IDEAS home Printed from https://ideas.repec.org/
MyIDEAS: Log in (now much improved!) to save this paper

Exchange Rate Puzzles and Distorted Beleifs (June 2003), with Pierre-Olivier Gourinchas

  • Aaron Tornell

No abstract is available for this item.

If you experience problems downloading a file, check if you have the proper application to view it first. In case of further problems read the IDEAS help page. Note that these files are not on the IDEAS site. Please be patient as the files may be large.

File URL: http://www.econ.ucla.edu/people/papers/Tornell/Tornell265.pdf
Download Restriction: no

Paper provided by UCLA Department of Economics in its series UCLA Economics Online Papers with number 265.

as
in new window

Length:
Date of creation: 10 Sep 2003
Date of revision:
Handle: RePEc:cla:uclaol:265
Contact details of provider: Web page: http://www.econ.ucla.edu/

References listed on IDEAS
Please report citation or reference errors to , or , if you are the registered author of the cited work, log in to your RePEc Author Service profile, click on "citations" and make appropriate adjustments.:

as in new window
  1. Kenneth A. Froot, 1987. "New Hope for the Expectations Hypothesis of the Term Structure of Interest Rates," NBER Working Papers 2363, National Bureau of Economic Research, Inc.
  2. Tilman Ehrbeck & Robert Waldmann, 1996. "Why Are Professional Forecasters Biased? Agency versus Behavioral Explanations," The Quarterly Journal of Economics, Oxford University Press, vol. 111(1), pages 21-40.
  3. Pok-sang Lam & Stephen G. Cecchetti & Nelson C. Mark, 2000. "Asset Pricing with Distorted Beliefs: Are Equity Returns Too Good to Be True?," American Economic Review, American Economic Association, vol. 90(4), pages 787-805, September.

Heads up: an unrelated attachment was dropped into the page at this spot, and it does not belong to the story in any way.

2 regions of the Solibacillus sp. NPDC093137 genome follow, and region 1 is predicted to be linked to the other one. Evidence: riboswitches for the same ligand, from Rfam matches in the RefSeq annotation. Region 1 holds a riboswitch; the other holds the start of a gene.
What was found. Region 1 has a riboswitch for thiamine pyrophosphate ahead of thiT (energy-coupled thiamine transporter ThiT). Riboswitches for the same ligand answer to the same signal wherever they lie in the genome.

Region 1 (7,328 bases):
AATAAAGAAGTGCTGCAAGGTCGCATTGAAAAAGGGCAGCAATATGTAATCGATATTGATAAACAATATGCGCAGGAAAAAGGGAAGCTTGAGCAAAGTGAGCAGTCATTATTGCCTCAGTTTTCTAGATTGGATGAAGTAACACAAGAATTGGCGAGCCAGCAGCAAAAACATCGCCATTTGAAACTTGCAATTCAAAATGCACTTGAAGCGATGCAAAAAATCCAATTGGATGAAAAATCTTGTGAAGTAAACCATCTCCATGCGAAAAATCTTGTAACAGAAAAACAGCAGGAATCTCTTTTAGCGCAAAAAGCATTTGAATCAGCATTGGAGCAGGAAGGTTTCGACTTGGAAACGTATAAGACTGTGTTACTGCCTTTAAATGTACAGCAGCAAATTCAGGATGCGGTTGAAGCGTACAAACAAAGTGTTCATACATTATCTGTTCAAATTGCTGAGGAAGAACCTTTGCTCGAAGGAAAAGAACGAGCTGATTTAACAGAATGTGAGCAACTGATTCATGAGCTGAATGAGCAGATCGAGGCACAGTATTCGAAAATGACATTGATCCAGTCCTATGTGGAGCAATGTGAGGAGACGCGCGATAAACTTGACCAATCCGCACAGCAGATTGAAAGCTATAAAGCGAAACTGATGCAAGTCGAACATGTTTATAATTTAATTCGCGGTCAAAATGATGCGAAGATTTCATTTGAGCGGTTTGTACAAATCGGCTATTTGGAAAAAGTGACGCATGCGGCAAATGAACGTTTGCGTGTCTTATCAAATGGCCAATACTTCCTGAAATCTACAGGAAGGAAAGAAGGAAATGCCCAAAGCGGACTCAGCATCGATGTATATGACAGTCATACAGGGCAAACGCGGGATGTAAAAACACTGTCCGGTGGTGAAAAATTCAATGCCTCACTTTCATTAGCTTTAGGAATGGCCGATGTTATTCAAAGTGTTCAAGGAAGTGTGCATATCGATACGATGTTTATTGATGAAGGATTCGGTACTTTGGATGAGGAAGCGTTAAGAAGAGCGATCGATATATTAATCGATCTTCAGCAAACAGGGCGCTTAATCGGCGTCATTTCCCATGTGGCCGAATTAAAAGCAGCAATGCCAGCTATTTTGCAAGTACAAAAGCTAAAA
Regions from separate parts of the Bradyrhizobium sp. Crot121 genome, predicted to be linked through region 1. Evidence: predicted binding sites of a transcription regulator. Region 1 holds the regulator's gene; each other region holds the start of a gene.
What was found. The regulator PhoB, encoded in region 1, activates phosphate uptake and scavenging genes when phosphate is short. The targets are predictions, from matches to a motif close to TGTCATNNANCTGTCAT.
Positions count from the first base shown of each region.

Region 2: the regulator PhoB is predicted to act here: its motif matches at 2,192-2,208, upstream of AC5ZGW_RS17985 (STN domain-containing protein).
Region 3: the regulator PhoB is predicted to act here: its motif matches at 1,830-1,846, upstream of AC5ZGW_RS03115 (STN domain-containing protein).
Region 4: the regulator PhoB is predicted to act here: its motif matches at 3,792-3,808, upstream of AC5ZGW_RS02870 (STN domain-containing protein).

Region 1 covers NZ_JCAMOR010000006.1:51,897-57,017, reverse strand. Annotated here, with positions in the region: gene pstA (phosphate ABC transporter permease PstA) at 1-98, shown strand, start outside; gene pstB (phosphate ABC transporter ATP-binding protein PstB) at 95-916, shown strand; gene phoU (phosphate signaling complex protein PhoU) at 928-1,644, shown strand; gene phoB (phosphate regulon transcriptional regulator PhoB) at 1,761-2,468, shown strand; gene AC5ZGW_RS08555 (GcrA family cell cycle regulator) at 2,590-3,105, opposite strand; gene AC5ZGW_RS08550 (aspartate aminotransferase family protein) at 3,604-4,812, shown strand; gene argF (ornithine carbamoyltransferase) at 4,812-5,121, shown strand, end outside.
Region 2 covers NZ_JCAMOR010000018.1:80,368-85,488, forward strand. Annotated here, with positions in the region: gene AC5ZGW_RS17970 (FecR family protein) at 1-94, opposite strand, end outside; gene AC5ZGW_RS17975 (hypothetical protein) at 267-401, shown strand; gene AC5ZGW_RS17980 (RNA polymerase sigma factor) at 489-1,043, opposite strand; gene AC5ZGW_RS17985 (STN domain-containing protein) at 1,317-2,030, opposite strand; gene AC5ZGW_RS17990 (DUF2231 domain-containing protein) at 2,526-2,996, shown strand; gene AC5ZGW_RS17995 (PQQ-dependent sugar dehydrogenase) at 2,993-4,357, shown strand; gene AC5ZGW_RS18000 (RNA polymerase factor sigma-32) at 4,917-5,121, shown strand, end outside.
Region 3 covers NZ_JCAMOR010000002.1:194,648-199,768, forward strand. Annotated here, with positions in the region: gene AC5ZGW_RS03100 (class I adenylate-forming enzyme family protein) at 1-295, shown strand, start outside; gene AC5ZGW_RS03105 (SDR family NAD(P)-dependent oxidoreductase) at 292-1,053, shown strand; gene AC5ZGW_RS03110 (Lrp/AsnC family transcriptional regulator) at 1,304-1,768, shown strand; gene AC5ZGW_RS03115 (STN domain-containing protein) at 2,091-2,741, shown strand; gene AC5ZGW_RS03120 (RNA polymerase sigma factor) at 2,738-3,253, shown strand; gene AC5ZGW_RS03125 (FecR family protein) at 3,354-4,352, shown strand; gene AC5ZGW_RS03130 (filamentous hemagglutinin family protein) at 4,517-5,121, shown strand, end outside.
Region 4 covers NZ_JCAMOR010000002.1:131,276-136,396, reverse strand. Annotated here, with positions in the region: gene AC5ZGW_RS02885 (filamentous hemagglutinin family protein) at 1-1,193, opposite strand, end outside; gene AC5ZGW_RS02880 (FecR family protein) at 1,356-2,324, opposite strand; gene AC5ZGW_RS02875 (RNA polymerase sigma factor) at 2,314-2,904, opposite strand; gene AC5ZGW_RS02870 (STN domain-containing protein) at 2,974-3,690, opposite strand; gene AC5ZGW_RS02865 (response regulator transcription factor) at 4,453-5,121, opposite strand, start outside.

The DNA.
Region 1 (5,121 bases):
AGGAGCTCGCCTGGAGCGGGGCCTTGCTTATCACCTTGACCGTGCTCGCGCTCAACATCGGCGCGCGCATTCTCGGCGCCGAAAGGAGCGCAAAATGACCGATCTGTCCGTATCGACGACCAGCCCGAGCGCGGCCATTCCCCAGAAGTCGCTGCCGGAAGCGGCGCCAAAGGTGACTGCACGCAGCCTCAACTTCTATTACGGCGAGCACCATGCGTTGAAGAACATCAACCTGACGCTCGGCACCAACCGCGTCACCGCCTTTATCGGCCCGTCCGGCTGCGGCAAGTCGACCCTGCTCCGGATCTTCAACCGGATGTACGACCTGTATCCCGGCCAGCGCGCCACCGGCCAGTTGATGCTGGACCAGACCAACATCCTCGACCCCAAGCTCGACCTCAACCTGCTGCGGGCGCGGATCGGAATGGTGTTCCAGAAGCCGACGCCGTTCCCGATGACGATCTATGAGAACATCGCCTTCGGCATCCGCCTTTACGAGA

4. Lewis, Karen K, 1989. "Changing Beliefs and Systematic Rational Forecast Errors with Evidence from Foreign Exchange," American Economic Review, American Economic Association, vol. 79(4), pages 621-36, September.
  5. Clarida, Richard & Galí, Jordi, 1994. "Sources of Real Exchange Rate Fluctuations: How Important are Nominal Shocks?," CEPR Discussion Papers 951, C.E.P.R. Discussion Papers.
  6. Dornbusch, Rudiger, 1976. "Expectations and Exchange Rate Dynamics," Journal of Political Economy, University of Chicago Press, vol. 84(6), pages 1161-76, December.
  7. Maurice J. Roche & Michael J. Moore, . "Less of a puzzle: a new look at the forward forex market," Economics, Finance and Accounting Department Working Paper Series n, Department of Economics, Finance and Accounting, National University of Ireland - Maynooth.
  8. Robert J. Shiller & John Y. Campbell & Kermit L. Schoenholtz, 1983. "Forward Rates and Future Policy: Interpreting the Term Structure of Interest Rates," Cowles Foundation Discussion Papers 667, Cowles Foundation for Research in Economics, Yale University.
  9. Harrison Hong & Jeremy C. Stein, 1999. "A Unified Theory of Underreaction, Momentum Trading, and Overreaction in Asset Markets," Journal of Finance, American Finance Association, vol. 54(6), pages 2143-2184, December.